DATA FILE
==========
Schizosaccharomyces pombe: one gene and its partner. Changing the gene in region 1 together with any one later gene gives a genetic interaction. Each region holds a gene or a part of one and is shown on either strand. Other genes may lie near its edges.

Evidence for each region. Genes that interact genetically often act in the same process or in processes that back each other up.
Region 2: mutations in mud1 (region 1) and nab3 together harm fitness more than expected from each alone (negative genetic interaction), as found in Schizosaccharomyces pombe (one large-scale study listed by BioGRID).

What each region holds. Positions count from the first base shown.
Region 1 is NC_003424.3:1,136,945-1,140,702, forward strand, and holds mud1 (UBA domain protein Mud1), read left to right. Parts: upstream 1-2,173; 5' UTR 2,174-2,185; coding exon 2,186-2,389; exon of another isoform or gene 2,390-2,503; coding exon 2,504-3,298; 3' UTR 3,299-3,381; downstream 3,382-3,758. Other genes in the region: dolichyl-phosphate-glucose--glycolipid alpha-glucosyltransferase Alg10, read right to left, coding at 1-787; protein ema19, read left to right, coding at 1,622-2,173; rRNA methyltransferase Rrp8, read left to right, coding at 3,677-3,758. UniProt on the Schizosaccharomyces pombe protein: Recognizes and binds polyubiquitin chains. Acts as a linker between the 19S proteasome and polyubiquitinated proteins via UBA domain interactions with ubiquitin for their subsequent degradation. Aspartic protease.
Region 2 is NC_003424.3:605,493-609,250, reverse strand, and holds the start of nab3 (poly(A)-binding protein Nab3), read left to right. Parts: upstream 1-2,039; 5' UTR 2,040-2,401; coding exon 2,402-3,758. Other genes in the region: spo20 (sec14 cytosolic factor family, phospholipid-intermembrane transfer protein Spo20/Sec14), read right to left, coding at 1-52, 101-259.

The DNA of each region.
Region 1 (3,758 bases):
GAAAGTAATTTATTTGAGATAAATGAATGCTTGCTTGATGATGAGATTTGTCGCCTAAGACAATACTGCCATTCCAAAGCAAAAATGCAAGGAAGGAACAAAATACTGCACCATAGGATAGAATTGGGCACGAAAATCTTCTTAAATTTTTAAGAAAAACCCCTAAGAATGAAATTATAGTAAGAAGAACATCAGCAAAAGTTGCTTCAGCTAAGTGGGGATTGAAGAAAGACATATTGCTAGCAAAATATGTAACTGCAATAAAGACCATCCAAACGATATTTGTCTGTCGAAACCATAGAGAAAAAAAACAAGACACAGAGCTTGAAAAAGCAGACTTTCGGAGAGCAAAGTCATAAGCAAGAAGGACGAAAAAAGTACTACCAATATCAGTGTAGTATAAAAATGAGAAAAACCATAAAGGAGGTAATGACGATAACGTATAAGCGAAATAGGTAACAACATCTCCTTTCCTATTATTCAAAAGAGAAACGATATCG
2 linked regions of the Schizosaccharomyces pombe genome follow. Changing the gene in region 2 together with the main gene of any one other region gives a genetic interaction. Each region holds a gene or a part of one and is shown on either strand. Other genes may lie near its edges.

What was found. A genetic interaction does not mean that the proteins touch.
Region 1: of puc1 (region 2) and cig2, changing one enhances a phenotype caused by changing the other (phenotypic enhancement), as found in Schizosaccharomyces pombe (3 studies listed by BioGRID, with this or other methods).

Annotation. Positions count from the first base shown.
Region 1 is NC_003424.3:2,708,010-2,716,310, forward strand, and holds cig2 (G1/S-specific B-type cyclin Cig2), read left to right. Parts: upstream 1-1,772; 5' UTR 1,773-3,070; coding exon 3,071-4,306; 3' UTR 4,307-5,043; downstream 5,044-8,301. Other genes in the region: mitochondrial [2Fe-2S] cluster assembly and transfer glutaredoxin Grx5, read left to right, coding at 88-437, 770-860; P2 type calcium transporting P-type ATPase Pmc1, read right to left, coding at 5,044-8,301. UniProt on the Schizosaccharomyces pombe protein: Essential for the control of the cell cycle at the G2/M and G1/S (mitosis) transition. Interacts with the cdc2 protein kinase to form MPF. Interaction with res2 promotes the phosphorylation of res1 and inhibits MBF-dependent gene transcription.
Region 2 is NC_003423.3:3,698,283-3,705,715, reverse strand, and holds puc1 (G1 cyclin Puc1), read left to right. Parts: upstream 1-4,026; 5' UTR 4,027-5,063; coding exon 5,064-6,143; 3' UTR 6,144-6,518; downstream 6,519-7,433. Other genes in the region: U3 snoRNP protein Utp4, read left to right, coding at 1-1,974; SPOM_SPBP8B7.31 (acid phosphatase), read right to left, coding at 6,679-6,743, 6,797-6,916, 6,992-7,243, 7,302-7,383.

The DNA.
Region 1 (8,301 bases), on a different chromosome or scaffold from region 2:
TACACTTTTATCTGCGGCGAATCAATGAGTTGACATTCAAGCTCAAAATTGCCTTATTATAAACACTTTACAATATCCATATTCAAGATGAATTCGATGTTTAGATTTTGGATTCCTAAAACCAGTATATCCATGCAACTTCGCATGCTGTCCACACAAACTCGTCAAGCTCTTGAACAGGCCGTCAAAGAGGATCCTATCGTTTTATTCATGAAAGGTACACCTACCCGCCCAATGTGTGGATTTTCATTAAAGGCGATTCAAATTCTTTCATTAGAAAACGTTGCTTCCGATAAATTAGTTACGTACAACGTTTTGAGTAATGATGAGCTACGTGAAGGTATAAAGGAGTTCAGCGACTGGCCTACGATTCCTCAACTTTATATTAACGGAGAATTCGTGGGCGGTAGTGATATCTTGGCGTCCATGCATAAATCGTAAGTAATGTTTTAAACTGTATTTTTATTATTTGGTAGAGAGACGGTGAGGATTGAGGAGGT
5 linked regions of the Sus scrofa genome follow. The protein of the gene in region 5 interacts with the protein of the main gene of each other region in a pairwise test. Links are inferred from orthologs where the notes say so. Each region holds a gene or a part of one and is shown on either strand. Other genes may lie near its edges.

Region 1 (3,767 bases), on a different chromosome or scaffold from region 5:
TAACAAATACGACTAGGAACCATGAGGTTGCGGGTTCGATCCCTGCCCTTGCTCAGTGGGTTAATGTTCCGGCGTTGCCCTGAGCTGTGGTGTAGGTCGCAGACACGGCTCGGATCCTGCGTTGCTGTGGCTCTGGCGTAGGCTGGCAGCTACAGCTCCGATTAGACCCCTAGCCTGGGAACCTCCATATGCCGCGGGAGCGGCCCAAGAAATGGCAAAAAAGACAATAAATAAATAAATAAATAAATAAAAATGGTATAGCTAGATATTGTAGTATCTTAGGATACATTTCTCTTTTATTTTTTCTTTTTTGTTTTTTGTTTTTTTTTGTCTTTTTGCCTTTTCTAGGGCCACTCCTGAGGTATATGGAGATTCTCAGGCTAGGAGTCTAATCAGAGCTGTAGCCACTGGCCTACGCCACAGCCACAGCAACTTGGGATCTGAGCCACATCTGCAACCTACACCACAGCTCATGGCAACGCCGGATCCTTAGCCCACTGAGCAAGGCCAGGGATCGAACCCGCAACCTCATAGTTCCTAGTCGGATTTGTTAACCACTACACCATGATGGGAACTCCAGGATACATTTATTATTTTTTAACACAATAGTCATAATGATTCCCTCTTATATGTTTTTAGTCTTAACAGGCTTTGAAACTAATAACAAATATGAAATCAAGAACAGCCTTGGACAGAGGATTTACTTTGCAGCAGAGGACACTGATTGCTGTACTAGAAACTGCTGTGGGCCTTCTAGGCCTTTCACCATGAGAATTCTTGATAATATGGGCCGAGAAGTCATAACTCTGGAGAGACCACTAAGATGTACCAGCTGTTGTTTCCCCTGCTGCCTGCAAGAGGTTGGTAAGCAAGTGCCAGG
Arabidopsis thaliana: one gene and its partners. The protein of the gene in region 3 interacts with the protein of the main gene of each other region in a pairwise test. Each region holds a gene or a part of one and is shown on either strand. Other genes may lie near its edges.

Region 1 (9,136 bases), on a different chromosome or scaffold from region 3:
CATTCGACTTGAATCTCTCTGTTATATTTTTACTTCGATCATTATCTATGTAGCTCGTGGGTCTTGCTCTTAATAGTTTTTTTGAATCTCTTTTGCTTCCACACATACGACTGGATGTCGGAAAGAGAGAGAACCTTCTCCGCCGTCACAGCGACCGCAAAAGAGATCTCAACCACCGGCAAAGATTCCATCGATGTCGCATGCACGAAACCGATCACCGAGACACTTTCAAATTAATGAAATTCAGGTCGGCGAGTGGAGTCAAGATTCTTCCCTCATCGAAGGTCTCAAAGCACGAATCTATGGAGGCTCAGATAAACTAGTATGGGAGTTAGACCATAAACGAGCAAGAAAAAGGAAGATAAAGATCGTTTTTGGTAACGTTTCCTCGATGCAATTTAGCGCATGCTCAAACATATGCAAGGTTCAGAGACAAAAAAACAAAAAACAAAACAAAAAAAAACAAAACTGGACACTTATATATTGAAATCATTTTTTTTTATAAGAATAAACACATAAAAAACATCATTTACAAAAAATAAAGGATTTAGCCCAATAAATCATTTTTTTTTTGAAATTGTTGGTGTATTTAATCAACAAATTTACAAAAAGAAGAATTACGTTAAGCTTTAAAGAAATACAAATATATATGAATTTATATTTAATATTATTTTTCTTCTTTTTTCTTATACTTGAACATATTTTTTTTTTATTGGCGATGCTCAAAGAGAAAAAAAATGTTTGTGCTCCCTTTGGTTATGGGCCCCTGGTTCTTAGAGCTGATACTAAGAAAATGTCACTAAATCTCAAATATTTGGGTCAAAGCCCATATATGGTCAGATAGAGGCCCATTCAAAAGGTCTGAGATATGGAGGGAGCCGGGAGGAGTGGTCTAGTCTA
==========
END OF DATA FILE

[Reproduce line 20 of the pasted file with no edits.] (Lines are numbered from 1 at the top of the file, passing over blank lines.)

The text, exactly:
Region 1 (3,767 bases), on a different chromosome or scaffold from region 5: